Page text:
Keywords: dry needling, knee osteoarthritis, patellofemoral pain syndrome, ultrasound guidance

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54 The Effects of Aging on Visuomotor Behaviors in Reaching

Authors: Mengjiao Fan, Thomson W. L. Wong

Abstract:

It is unavoidable that older adults may have to deal with aging-related motor problems. Aging is highly likely to affect motor learning and control as well. For example, older adults may suffer from poor motor function and quality of life due to age-related eye changes. These adverse changes in vision results in impairment of movement automaticity. Reaching is a fundamental component of various complex movements, which is therefore beneficial to explore the changes and adaptation in visuomotor behaviors. The current study aims to explore how aging affects visuomotor behaviors by comparing motor performance and gaze behaviors between two age groups (i.e., young and older adults). Visuomotor behaviors in reaching under providing or blocking online visual feedback (simulated visual deficiency) conditions were investigated in 60 healthy young adults (Mean age=24.49 years, SD=2.12) and 37 older adults (Mean age=70.07 years, SD=2.37) with normal or corrected-to-normal vision. Participants in each group were randomly allocated into two subgroups. Subgroup 1 was provided with online visual feedback of the hand-controlled mouse cursor. However, in subgroup 2, visual feedback was blocked to simulate visual deficiency. The experimental task required participants to complete 20 times of reaching to a target by controlling the mouse cursor on the computer screen. Among all the 20 trials, start position was upright in the center of the screen and target appeared at a randomly selected position by the tailor-made computer program. Primary outcomes of motor performance and gaze behaviours data were recorded by the EyeLink II (SR Research, Canada). The results suggested that aging seems to affect the performance of reaching tasks significantly in both visual feedback conditions. In both age groups, blocking online visual feedback of the cursor in reaching resulted in longer hand movement time (p < .001), longer reaching distance away from the target center (p<.001) and poorer reaching motor accuracy (p < .001). Concerning gaze behaviors, blocking online visual feedback increased the first fixation duration time in young adults (p<.001) but decreased it in older adults (p < .001). Besides, under the condition of providing online visual feedback of the cursor, older adults conducted a longer fixation dwell time on target throughout reaching than the young adults (p < .001) although the effect was not significant under blocking online visual feedback condition (p=.215). Therefore, the results suggested that different levels of visual feedback during movement execution can affect gaze behaviors differently in older and young adults. Differential effects by aging on visuomotor behaviors appear on two visual feedback patterns (i.e., blocking or providing online visual feedback of hand-controlled cursor in reaching). Several specific gaze behaviors among the older adults were found, which imply that blocking of visual feedback may act as a stimulus to seduce extra perceptive load in movement execution and age-related visual degeneration might further deteriorate the situation. It indeed provides us with insight for the future development of potential rehabilitative training method (e.g., well-designed errorless training) in enhancing visuomotor adaptation for our aging population in the context of improving their movement automaticity by facilitating their compensation of visual degeneration.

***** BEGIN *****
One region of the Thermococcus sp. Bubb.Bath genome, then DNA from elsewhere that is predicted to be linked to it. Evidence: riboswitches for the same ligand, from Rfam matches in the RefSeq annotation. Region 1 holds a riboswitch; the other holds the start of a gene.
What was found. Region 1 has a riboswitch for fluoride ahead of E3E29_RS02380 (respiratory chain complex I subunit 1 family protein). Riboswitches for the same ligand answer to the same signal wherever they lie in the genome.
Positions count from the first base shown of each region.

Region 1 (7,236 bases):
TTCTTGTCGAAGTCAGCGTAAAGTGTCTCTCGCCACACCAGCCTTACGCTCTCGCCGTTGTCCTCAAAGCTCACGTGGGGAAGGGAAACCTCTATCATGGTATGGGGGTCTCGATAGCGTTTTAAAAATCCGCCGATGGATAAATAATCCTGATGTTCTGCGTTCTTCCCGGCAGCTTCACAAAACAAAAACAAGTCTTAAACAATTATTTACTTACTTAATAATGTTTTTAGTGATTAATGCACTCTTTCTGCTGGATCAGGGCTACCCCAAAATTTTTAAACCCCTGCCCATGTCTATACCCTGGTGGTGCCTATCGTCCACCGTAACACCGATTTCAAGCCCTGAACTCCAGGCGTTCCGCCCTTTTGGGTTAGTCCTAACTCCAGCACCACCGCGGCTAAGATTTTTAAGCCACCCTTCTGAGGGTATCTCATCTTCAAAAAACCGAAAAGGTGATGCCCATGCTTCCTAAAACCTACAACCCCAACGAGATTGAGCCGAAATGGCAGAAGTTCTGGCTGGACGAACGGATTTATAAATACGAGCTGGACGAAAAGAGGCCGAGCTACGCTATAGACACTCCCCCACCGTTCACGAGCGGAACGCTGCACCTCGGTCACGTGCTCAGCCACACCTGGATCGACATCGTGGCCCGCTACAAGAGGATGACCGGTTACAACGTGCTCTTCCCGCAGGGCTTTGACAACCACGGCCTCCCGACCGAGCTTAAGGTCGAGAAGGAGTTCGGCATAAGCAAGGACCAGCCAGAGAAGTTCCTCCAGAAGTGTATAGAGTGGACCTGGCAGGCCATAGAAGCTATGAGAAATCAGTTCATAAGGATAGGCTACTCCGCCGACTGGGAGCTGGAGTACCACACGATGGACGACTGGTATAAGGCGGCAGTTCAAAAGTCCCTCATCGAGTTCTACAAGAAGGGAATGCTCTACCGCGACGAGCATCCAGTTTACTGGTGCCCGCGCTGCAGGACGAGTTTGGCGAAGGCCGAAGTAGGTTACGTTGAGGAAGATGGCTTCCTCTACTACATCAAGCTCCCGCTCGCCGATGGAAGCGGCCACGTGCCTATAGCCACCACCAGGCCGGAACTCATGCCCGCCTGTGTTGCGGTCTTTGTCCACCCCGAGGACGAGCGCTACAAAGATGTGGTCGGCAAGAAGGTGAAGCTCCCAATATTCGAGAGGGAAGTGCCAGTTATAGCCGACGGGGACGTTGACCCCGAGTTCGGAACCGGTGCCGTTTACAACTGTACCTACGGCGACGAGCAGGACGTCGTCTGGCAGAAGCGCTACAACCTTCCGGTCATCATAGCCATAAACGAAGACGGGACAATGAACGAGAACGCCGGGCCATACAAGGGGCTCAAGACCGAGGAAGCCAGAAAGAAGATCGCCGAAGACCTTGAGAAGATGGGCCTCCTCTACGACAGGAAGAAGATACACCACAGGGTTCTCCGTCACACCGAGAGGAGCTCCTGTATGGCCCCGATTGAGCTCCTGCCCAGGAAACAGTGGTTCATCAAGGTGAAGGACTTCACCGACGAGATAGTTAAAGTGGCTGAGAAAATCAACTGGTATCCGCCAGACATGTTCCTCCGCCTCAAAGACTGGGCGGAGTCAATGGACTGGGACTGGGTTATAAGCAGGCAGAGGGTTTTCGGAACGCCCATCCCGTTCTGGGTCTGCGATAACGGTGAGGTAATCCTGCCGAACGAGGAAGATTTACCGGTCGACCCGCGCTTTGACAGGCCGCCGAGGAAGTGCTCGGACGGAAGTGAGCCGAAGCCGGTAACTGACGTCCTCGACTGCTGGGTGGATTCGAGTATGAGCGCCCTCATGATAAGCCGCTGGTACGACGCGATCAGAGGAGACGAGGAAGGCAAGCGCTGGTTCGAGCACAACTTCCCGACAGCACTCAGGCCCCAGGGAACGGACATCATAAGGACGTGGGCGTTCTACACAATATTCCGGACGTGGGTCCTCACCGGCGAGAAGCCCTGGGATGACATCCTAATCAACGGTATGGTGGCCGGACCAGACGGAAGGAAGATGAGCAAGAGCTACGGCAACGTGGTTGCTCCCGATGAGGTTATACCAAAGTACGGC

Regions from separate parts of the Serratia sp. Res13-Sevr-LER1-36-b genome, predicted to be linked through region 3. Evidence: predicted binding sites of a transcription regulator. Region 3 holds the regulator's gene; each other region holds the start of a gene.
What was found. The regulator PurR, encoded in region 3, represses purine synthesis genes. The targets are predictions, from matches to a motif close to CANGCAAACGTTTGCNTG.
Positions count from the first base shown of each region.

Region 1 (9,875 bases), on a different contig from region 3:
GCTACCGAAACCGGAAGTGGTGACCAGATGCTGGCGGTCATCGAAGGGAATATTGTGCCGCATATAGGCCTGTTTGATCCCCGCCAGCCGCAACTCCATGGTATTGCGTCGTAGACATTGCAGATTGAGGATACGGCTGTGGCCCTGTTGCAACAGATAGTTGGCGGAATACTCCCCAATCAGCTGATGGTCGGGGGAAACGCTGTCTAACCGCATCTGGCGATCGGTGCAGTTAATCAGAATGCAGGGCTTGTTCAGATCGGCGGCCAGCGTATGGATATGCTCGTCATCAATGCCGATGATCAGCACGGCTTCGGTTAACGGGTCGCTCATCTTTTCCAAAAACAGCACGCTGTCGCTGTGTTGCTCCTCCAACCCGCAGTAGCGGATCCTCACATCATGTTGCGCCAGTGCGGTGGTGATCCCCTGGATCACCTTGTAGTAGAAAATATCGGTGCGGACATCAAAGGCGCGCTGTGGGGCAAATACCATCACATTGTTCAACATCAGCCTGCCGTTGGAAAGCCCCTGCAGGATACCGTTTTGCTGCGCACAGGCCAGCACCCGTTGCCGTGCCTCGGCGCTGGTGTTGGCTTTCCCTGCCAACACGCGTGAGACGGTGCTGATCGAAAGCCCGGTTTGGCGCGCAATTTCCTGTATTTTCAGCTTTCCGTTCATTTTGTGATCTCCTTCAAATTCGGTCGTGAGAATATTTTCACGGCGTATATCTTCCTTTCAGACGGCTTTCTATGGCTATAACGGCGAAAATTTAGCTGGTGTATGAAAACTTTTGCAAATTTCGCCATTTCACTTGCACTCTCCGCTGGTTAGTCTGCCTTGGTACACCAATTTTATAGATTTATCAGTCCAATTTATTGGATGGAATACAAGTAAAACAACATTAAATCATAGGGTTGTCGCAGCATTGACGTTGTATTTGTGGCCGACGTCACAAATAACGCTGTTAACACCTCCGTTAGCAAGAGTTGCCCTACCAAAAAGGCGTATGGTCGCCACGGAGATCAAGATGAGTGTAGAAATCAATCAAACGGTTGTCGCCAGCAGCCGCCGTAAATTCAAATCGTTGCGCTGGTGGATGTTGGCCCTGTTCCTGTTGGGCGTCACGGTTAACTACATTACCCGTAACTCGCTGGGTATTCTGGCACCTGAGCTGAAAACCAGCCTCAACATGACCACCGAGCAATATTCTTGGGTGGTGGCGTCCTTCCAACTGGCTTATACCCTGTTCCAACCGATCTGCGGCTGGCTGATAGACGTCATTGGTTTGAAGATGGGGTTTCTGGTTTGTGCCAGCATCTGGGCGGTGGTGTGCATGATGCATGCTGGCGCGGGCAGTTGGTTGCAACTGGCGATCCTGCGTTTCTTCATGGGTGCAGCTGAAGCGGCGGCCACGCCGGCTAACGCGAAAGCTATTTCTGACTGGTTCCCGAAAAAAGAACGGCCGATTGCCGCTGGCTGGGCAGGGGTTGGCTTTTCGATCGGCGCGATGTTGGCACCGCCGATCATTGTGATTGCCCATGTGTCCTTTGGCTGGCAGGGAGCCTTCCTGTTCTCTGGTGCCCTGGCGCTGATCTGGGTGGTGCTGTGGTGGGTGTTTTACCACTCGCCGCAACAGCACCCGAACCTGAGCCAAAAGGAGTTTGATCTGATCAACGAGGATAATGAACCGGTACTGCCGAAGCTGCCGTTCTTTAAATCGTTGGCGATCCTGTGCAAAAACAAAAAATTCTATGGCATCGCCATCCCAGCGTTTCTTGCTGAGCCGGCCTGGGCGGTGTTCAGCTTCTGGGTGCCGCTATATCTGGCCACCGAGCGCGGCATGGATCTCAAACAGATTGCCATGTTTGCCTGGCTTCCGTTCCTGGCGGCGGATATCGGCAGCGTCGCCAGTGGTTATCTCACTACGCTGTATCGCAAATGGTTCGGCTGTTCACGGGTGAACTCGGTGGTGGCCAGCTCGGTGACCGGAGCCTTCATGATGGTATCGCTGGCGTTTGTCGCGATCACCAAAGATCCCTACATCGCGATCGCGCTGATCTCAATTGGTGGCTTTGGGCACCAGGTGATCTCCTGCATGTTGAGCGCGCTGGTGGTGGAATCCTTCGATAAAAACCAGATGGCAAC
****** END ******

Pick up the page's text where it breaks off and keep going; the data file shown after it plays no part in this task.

Keywords: aging effect, movement automaticity, reaching, visuomotor behaviors, visual degeneration

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53 Separation of Urinary Proteins with Sodium Dodecyl Sulphate Polyacrylamide Gel Electrophoresis in Patients with Secondary Nephropathies

Authors: Irena Kostovska, Katerina Tosheska Trajkovska, Svetlana Cekovska, Julijana Brezovska Kavrakova, Hristina Ampova, Sonja Topuzovska, Ognen Kostovski, Goce Spasovski, Danica Labudovic

Abstract: